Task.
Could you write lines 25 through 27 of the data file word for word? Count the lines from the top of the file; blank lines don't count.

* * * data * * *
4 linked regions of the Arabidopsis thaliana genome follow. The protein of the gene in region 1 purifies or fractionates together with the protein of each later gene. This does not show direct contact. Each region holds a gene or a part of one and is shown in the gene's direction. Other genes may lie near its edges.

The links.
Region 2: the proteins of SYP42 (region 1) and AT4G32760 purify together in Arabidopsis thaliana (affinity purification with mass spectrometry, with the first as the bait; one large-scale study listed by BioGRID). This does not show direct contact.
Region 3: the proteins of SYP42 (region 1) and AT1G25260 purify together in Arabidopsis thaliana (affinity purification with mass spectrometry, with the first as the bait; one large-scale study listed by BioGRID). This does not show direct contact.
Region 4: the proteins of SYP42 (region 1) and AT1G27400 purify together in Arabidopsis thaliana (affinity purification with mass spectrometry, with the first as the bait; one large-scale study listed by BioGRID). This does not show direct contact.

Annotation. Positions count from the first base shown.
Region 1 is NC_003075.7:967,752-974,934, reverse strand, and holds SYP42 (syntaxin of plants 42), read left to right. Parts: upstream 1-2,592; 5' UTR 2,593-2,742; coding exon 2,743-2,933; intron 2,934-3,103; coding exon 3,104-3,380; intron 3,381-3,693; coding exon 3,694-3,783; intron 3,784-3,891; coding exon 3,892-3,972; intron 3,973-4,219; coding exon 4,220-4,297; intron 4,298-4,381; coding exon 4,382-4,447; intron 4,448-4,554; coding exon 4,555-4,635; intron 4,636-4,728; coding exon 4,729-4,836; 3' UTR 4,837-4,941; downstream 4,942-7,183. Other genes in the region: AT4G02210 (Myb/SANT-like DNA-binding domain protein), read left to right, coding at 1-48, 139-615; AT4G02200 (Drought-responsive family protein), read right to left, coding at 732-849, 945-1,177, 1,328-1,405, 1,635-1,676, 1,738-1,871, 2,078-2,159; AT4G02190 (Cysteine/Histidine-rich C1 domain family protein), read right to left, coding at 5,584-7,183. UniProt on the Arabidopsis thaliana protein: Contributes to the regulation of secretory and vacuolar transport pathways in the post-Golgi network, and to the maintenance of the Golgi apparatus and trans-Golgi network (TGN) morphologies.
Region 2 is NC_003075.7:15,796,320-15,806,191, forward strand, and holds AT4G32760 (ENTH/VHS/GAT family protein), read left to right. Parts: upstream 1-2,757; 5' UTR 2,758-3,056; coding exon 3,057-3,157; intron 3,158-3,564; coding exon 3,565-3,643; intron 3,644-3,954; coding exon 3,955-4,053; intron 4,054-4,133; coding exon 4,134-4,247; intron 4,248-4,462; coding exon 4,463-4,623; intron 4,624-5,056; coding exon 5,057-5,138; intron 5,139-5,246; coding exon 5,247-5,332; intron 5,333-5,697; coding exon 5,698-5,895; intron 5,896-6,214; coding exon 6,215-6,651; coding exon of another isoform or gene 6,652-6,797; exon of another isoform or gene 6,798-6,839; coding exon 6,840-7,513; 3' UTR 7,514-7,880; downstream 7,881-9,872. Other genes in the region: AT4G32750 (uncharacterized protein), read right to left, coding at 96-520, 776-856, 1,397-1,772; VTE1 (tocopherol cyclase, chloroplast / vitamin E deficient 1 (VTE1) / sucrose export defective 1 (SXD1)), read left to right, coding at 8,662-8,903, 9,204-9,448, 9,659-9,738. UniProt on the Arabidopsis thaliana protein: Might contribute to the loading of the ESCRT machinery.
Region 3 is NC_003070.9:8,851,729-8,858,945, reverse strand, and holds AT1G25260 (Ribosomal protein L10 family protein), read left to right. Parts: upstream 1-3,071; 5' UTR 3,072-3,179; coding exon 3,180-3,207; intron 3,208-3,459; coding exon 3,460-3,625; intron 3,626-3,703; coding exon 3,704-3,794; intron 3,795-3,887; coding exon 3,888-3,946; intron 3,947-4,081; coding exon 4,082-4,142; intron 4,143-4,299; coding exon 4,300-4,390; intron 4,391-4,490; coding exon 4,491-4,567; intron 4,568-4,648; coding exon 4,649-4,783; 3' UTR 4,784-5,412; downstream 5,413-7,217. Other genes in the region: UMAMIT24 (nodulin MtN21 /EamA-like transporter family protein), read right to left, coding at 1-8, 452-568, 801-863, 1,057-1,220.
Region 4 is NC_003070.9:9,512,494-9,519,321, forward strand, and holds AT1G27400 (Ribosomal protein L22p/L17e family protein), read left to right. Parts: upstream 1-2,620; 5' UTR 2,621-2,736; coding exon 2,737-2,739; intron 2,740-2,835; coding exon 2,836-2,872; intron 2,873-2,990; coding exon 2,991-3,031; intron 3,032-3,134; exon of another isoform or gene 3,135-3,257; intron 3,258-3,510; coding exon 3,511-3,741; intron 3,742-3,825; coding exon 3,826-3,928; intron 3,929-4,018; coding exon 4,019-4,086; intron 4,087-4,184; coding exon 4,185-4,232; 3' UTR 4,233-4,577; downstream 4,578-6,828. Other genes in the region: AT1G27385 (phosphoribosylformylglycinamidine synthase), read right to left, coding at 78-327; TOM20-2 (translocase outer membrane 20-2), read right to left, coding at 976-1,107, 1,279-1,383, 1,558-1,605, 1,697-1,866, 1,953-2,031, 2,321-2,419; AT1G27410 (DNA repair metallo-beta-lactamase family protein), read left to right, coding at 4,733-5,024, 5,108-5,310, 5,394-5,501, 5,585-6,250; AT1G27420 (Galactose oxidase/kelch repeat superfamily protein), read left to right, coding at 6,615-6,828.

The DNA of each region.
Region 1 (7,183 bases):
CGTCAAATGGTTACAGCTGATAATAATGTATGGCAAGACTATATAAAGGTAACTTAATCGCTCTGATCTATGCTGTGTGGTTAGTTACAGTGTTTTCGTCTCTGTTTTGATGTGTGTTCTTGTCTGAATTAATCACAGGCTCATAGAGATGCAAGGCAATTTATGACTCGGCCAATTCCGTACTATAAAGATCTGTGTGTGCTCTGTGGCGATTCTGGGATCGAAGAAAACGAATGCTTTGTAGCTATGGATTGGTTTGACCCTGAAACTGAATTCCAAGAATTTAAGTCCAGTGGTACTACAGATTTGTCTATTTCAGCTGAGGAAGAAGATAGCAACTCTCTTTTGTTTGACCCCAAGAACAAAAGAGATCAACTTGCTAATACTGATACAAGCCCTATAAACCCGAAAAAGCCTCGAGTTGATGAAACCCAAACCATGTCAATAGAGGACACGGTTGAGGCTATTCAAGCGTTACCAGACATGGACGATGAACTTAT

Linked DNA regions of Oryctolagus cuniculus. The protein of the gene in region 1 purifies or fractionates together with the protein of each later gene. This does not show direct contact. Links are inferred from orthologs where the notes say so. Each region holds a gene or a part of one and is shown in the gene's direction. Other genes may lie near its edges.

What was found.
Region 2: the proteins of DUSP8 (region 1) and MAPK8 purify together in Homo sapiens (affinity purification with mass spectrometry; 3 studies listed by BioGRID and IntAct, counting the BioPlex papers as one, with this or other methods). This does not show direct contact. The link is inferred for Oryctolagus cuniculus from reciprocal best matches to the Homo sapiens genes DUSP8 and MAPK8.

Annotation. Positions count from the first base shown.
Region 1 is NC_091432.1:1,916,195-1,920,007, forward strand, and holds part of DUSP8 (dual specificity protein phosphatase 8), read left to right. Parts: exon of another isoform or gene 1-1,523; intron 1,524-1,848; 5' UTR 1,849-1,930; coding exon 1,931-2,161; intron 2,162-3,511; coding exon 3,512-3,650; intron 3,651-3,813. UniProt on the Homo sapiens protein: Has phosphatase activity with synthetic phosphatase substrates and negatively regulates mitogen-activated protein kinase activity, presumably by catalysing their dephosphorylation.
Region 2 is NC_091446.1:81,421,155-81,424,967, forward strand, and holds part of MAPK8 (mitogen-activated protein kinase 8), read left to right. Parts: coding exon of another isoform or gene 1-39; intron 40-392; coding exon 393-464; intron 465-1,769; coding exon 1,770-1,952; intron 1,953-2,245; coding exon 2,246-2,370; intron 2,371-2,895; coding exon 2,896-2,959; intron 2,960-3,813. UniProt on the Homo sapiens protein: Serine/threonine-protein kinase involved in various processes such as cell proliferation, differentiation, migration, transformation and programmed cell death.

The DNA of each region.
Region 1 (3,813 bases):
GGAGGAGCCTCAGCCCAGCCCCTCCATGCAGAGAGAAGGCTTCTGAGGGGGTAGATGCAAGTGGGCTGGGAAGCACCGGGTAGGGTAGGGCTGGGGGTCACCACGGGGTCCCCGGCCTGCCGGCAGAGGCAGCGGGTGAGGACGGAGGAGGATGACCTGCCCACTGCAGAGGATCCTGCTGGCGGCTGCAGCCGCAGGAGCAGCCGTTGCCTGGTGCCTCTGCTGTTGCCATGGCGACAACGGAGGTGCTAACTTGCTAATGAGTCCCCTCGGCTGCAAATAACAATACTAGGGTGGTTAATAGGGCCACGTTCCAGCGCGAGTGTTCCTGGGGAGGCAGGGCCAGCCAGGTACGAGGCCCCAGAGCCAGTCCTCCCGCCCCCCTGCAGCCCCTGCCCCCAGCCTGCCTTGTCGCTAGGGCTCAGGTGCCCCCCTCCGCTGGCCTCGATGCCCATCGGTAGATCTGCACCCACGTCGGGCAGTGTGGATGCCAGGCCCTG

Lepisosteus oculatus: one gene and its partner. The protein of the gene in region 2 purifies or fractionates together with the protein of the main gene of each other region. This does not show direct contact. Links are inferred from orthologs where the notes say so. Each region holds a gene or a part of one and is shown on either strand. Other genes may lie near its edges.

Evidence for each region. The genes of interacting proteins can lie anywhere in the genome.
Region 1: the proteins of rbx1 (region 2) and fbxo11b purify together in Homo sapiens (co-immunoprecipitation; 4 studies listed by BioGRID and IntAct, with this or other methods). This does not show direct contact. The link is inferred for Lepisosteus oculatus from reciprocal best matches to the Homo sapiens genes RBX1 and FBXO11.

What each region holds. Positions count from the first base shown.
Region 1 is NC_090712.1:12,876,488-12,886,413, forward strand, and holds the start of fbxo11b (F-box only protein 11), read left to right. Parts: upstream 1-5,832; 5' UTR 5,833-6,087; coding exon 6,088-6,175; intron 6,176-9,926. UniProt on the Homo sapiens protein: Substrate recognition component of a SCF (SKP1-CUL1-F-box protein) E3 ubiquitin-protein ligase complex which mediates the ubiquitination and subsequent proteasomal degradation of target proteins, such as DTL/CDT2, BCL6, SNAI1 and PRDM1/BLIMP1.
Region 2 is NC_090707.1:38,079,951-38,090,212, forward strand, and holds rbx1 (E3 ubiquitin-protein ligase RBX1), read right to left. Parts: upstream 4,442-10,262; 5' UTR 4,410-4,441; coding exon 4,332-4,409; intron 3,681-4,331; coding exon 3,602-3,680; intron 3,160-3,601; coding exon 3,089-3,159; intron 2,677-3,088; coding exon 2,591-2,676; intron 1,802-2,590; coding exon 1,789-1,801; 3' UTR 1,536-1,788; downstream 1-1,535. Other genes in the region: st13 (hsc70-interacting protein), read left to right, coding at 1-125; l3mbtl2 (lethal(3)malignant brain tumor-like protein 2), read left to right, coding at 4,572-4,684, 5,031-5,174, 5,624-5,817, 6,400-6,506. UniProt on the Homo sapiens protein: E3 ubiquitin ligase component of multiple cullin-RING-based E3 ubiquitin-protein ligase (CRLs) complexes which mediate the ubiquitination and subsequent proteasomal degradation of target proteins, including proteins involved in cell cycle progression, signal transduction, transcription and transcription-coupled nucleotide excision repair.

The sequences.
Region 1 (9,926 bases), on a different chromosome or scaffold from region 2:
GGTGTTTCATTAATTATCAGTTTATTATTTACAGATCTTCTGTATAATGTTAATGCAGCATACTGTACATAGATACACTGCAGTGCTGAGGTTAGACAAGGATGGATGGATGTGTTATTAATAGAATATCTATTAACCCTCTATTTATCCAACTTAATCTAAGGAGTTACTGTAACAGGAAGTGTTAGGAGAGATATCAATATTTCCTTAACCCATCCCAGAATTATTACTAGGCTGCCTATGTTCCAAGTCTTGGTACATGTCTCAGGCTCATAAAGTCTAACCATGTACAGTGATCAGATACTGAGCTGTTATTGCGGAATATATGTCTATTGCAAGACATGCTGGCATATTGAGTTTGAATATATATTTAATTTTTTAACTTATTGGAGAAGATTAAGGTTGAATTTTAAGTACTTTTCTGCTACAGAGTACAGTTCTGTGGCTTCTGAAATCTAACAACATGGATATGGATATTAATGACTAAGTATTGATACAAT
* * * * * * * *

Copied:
Region 1: the proteins of rbx1 (region 2) and fbxo11b purify together in Homo sapiens (co-immunoprecipitation; 4 studies listed by BioGRID and IntAct, with this or other methods). This does not show direct contact. The link is inferred for Lepisosteus oculatus from reciprocal best matches to the Homo sapiens genes RBX1 and FBXO11.

What each region holds. Positions count from the first base shown.
Region 1 is NC_090712.1:12,876,488-12,886,413, forward strand, and holds the start of fbxo11b (F-box only protein 11), read left to right. Parts: upstream 1-5,832; 5' UTR 5,833-6,087; coding exon 6,088-6,175; intron 6,176-9,926. UniProt on the Homo sapiens protein: Substrate recognition component of a SCF (SKP1-CUL1-F-box protein) E3 ubiquitin-protein ligase complex which mediates the ubiquitination and subsequent proteasomal degradation of target proteins, such as DTL/CDT2, BCL6, SNAI1 and PRDM1/BLIMP1.